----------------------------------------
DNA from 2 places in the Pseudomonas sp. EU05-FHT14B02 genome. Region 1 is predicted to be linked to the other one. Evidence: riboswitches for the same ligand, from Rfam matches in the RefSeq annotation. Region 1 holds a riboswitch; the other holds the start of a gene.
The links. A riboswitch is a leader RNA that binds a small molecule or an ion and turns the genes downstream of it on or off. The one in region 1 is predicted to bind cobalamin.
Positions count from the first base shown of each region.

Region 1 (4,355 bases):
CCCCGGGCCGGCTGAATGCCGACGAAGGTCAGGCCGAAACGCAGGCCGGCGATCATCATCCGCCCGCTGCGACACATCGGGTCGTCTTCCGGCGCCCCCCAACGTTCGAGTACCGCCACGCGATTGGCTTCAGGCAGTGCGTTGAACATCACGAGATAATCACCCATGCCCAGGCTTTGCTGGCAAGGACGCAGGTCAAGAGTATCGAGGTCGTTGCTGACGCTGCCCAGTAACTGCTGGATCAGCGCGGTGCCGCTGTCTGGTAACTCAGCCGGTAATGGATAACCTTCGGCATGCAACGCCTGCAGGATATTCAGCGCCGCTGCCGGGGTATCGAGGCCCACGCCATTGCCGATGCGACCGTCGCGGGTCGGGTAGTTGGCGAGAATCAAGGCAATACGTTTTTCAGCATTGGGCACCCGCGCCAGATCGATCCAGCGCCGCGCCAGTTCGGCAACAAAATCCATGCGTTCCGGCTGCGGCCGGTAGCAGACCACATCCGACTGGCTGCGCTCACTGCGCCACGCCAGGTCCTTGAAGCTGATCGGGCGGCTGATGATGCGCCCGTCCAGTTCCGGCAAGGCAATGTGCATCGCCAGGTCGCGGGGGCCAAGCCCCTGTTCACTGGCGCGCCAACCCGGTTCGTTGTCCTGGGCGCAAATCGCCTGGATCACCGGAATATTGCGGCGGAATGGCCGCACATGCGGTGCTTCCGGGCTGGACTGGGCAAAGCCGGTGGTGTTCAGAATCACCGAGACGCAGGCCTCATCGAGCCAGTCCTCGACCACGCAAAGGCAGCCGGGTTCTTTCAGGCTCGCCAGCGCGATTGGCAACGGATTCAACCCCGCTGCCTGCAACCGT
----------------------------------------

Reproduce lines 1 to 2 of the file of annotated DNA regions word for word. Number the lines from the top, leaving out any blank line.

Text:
DNA from 2 places in the Pseudomonas sp. EU05-FHT14B02 genome. Region 1 is predicted to be linked to the other one. Evidence: riboswitches for the same ligand, from Rfam matches in the RefSeq annotation. Region 1 holds a riboswitch; the other holds the start of a gene.
The links. A riboswitch is a leader RNA that binds a small molecule or an ion and turns the genes downstream of it on or off. The one in region 1 is predicted to bind cobalamin.